Fr. Scott Lewis, S.J

Fr. Scott Lewis, S.J

Fr. Scott Lewis is an associate professor of New Testament at Regis College, a founding member of the Toronto School of Theology.

He is a past president of the Canadian Catholic Biblical Association.
Dedication of St. John Lateran (Year A) Nov. 9 (Ezekiel 47:1, 2, 8-9, 12; Psalm 46; 1 Corinthians 3:9-11, 16-17; John 2:13-22)

Where does God dwell? To ancient people the answer was simple: In His house, where else?
Thirty-third Week in Ordinary Time (Year A) Nov. 16 (Proverbs 31; Psalm 128; 1 Thessalonians 5:1-6; Matthew 24:36; 25:14-30)

A capable wife, who can find her? The same question could (and should) be asked of husbands.
Christ the King (Year A) Nov. 23 (Ezekiel 34:11-12, 15-17; Psalm 23; 1 Corinthians 15:20-26, 28; Matthew 25:31-46)

God’s disappointment and anger are evident when we read chapter 34 in its entirety. Those appointed as shepherds of the people have shown a shocking lack of concern for their welfare. Instead of tending to the needs of the people they used their positions to enrich themselves and increase their power.
First Sunday of Advent (Year B) Nov. 30 (Isaiah 63:16-17; 64:1, 3-8; Psalm 80; 1 Corinthians 1:3-9; Mark 13:33-37)

Where is God? Is God angry with us? These are anguished questions that people have always asked. In our own time the first question seems to have even greater importance and it is often joined with doubt that God even exists.
Second Sunday of Advent (Year B) Dec. 7 (Isaiah 40:1-5, 9-11; Psalm 85; 2 Peter 3:8-14; Mark 1:1-8)

It is difficult to speak to broken hearts and spirits. Affliction, disaster and pain often take their toll, leaving victims so dispirited that it is difficult even to imagine a future let alone prepare for one.
Third Sunday of Advent (Year B) Dec. 14 (Isaiah 61:1-2, 10-11; 1 Thessalonians 5:16-24; John 1:6-8, 19-28)

Isaiah’s words must have been music to the ears of the exiles in Babylon. They were going home — God was delivering them from captivity and granting them a future.
Fourth Sunday of Advent (Year B) Dec. 21 (2 Samuel 7:1-5, 8-12, 14, 16; Psalm 89; Romans 16:25-27; Luke 1:26-38)

Who are you to build me a temple? Do I need one? Did I ever ask for one? God is definitely not keen on the proposed temple (in the omitted verses) and does not seem at all impressed with David’s offer. There is a degree of control and self-aggrandizement in a project such as a temple construction and it would go a long way to enhance David and his entire dynasty.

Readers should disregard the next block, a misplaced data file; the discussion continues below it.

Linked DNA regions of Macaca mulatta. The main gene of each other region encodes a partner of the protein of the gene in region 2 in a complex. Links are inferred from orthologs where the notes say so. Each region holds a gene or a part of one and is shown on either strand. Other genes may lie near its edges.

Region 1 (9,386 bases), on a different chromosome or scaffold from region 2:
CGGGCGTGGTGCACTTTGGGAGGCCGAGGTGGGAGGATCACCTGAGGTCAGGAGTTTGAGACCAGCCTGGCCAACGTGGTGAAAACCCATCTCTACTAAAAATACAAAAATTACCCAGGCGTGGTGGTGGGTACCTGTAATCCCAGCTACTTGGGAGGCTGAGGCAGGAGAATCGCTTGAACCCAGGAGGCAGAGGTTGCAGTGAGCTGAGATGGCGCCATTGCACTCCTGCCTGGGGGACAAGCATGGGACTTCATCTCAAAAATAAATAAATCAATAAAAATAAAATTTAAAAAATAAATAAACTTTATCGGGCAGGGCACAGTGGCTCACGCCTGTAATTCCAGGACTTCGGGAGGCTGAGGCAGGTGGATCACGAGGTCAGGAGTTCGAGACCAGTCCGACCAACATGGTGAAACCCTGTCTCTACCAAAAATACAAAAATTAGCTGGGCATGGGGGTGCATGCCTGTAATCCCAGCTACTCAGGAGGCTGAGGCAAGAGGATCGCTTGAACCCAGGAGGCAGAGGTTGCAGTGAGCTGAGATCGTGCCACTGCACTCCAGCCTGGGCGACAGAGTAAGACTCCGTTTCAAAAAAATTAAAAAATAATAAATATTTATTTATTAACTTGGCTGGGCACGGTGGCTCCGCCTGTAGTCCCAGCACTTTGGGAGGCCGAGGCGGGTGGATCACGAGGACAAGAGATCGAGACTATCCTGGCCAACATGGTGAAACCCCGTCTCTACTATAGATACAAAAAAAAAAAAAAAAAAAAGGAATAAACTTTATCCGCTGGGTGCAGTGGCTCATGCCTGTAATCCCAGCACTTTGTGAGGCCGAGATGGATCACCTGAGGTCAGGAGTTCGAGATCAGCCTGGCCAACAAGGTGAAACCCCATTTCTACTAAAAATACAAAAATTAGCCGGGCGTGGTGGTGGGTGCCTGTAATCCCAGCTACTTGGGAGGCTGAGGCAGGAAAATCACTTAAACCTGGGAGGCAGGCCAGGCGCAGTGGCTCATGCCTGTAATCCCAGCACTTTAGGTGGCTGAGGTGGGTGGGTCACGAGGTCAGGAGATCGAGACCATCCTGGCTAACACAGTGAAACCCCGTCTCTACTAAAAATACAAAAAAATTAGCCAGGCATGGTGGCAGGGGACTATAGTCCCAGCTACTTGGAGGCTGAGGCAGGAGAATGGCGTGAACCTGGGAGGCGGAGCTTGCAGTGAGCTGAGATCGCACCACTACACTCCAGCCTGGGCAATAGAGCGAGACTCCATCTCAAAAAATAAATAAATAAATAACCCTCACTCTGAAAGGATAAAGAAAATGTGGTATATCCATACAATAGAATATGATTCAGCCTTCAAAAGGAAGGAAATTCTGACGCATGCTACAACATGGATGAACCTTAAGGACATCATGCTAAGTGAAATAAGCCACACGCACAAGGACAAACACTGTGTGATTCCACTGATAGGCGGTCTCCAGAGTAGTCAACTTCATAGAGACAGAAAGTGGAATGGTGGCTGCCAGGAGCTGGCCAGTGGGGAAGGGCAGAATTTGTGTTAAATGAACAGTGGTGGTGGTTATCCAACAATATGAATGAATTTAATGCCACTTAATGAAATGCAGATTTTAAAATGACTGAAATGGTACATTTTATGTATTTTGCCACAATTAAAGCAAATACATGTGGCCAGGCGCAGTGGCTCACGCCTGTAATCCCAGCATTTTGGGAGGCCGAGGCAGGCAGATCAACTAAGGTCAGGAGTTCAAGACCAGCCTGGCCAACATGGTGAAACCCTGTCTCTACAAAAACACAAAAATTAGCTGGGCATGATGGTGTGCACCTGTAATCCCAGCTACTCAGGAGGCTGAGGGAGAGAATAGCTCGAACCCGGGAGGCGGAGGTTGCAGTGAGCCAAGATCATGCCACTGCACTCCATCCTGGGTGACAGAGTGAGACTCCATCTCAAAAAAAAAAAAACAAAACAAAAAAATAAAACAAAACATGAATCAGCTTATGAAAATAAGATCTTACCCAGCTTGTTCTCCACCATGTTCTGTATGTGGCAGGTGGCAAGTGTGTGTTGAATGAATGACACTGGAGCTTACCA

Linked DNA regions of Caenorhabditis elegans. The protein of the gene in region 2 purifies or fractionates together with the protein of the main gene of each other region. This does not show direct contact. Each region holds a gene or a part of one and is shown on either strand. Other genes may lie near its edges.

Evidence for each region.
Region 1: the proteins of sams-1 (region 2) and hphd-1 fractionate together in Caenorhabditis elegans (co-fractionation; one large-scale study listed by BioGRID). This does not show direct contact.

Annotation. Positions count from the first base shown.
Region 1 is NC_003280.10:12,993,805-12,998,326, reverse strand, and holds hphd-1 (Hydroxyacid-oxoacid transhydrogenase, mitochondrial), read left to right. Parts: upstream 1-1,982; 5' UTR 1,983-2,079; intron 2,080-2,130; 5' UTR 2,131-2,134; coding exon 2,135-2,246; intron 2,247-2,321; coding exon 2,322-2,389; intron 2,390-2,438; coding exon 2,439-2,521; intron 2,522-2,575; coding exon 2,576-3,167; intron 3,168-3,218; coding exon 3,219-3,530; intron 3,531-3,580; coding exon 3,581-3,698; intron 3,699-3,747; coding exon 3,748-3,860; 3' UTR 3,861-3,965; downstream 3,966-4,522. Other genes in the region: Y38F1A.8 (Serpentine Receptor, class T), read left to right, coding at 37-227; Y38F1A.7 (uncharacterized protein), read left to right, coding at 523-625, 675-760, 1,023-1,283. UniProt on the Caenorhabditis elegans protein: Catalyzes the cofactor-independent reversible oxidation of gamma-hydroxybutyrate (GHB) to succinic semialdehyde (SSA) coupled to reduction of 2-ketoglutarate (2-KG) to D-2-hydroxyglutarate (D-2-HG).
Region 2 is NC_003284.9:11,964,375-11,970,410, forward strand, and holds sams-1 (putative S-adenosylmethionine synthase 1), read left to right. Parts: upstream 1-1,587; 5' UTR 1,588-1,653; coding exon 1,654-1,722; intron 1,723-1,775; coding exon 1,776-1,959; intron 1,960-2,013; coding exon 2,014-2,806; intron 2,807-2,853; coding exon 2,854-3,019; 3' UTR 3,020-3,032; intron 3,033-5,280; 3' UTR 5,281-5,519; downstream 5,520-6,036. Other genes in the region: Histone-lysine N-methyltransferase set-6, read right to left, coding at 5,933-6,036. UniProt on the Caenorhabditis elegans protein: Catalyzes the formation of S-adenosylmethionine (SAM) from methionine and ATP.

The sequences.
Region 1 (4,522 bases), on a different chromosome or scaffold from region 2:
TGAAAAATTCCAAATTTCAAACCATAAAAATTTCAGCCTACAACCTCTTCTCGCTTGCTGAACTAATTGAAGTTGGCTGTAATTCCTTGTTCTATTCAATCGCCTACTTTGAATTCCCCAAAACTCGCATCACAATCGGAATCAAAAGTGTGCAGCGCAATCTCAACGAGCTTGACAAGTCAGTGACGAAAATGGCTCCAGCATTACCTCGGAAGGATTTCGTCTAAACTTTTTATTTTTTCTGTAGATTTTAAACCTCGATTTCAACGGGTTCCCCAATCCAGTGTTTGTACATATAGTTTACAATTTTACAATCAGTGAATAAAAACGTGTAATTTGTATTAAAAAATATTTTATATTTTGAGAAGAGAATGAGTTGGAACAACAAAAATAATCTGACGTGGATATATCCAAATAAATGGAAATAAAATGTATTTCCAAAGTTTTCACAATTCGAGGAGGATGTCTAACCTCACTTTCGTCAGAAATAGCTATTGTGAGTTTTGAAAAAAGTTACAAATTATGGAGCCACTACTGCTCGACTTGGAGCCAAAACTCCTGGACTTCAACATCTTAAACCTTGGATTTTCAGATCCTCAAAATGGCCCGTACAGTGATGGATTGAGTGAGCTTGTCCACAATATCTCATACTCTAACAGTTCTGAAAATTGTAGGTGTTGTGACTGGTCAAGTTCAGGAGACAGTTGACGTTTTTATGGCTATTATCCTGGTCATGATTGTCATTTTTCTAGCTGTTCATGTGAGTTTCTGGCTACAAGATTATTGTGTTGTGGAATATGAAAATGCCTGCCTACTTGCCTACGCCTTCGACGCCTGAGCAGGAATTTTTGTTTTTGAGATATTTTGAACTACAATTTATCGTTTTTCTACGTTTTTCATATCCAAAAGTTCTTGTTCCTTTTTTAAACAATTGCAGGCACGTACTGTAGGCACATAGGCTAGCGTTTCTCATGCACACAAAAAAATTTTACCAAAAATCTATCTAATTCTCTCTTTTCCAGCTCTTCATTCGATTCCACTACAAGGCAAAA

Epiphany of the Lord (Year B) Jan. 4 (Isaiah 60:1-6; Psalm 72; Ephesians 3:2-3, 5-6; Matthew 2:1-12)

Light and darkness form a powerful biblical symbol for the contrast between God and humanity’s ignorance and sin. The symbol is especially poignant in our own time for we face more than the usual amount of darkness: violence and terrorism, severe economic hardship and a collective crisis of faith and meaning.

Holy Family (Year B) Dec. 28 (Genesis 15:1-6; 17:3-5, 15-16; 21:1-7; Psalm 105; Hebrews 11:8, 11-12, 17-19; Luke 2:22-40)

The future must have looked rather bleak for Abraham. He had left his homeland and all that was familiar to him because God asked him to. God promised in return that Abraham would have a land in which to dwell and he would be the father of a great nation. In a time in which descendents were the only way one achieved any sort of immortality, he had been promised a child to carry on his name.

Second Sunday in Ordinary Time (Year B) Jan. 18 (1 Samuel 3:3-10, 19; Psalm 40; 1 Corinthians 6:13-15, 17-20; John 1:35-42)

How well do we listen? Most people could stand some improvement in that area. We don’t really listen to other people as we should — so often we are thinking of something brilliant, witty or caustic to say in response. And shouting at one another is an unfortunate reality in our time. But developing listening skills has an even greater urgency in our relationship with God.